Call me anytime.  I'm always here for you.

Enjoy the day,
303.541.1920 office
303.859.4467 mobile


Friday, May 6, 2016

The weekly update from Freddie Mac is a bit better than last week.

Every Thursday throughout the year, as it has since 1991, Freddie Mac publishes its report on what borrowers paid for average mortgage interest rates throughout the country over the prior week.  Today's average covers Monday through Friday of this past week, and includes both 30-year and 15-year loan numbers, as well as 5/1 ARMS.

The Numbers:

This past week, the average borrower on a 30-year fixed rate qualifying loan got a 3.61% annual rate of interest, and paid 0.6% as a fee for that rate.  For that same loan over 15 years, the average fee was the same for a rate at 2.86%.  Those numbers are minimally better than one week ago.

So what does that mean for you?  Had you secured a mortgage on your home this past week, amortizing it over the next 30 years, you'd have paid $600 as a fee for every $100,000 you borrowed.  Your 3.61% rate on that loan would have resulted in a monthly payment of $455.21 for every $100,000 you borrowed.  (A savings of about $3 over one week ago)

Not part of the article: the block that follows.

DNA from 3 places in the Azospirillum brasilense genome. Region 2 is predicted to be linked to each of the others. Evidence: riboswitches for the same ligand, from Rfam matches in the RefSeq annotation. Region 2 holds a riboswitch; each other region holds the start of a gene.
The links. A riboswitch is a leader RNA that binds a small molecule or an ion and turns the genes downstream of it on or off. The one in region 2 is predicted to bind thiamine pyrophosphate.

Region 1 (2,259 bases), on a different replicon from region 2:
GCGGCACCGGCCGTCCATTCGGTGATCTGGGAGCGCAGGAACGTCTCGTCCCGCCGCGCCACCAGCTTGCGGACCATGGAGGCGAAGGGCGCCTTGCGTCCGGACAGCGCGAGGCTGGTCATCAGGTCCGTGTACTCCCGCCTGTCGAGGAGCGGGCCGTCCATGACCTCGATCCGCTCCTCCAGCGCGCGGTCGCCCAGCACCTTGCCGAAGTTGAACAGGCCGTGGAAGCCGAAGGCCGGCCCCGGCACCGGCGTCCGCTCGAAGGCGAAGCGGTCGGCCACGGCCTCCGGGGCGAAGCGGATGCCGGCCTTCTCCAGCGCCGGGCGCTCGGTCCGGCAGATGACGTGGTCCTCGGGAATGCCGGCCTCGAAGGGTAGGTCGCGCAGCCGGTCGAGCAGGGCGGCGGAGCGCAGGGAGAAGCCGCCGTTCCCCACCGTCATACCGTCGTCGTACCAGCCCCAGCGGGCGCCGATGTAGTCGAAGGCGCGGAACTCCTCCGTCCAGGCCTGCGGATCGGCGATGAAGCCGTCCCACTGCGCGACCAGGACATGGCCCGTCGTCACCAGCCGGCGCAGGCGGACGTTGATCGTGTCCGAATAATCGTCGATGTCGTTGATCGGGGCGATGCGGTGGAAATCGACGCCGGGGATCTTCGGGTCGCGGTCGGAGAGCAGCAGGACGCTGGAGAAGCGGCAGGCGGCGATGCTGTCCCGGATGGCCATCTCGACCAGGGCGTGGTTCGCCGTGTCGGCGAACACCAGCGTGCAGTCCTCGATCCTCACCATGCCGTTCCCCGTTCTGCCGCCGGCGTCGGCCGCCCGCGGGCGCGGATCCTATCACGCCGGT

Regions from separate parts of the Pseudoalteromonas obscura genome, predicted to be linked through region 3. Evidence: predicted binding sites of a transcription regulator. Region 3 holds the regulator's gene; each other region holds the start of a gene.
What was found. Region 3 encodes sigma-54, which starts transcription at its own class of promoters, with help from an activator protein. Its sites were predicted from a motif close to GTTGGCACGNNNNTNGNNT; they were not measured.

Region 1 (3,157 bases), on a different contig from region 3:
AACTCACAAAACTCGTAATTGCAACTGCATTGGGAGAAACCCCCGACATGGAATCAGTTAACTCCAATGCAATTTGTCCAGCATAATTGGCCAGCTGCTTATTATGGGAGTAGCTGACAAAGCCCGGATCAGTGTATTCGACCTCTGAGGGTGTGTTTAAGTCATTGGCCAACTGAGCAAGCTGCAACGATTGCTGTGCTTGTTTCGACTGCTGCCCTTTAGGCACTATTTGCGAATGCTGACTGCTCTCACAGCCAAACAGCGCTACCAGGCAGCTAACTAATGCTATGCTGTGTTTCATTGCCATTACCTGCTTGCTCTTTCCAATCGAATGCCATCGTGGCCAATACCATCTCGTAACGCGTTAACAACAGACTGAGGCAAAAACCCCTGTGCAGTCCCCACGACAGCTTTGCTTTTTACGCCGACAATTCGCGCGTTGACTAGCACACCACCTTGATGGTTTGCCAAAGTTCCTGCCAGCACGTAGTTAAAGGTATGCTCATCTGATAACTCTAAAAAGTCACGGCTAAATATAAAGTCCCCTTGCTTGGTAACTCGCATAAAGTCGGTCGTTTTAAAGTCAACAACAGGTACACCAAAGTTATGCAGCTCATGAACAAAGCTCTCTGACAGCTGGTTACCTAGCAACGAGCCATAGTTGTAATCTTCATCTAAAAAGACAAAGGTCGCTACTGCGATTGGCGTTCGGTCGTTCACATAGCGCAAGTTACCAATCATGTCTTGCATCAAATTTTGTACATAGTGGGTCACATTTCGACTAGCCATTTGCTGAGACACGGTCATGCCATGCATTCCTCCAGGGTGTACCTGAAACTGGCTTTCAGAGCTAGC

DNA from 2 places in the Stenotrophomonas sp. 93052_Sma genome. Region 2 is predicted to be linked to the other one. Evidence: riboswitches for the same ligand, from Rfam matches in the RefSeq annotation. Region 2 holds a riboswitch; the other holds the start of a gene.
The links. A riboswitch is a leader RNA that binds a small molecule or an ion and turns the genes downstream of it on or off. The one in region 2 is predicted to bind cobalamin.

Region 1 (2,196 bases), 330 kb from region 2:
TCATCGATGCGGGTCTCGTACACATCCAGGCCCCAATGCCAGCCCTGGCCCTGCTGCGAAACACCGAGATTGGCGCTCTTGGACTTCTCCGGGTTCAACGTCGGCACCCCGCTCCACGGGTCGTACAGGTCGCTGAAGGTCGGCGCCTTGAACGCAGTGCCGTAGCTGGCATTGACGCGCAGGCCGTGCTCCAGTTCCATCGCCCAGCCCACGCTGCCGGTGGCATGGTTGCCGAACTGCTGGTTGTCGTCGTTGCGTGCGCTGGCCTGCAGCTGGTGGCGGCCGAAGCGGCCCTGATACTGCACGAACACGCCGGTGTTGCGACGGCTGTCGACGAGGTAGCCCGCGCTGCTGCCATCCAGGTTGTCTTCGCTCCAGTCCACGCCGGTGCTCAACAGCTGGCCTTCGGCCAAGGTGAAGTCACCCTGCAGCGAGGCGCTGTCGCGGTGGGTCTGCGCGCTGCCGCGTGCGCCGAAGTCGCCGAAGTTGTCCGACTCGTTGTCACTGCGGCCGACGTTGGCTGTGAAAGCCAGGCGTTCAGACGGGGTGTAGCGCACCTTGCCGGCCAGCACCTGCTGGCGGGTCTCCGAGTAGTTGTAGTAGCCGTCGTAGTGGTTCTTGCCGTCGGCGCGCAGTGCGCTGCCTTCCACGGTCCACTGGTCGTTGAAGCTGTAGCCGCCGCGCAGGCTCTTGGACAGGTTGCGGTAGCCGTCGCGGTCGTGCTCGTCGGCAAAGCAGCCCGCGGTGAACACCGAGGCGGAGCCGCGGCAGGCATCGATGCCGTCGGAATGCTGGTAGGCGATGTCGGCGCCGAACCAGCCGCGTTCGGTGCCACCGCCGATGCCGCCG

Doing the math, if you borrowed $300,000 against your home, you'd have paid $1800 as a fee at closing to get a monthly payment of $1365.62 a month for the next 360 months.

If you chose the 15-year option, the fee this week would have been considerably less at 0.50%.  That means you would have paid only $500 for every $100,000 you borrowed.  In addition, the interest rate would still have been less at 2.86%.  For every $100,000 you borrowed, your monthly payment would be $683.87 for 180 months.  Doing the arithmetic, a $300,000 loan amount would result in a payment of $2051.61, a monthly savings of just better than $4.00 over a week ago.

When I began selling real estate in the early 1980's, interest rates were around 18%.  Your payment for that same 30-year loan at $300,000 would have been $4521.26.

Amazing.  Been thinking about buying a home?  The timing on mortgage interest rates is right.

Call me as you need.  I'm always here for you.

Enjoy the day,
Mike Moger
WK Real Estate
303.541.1920 office
303.859.4467 mobile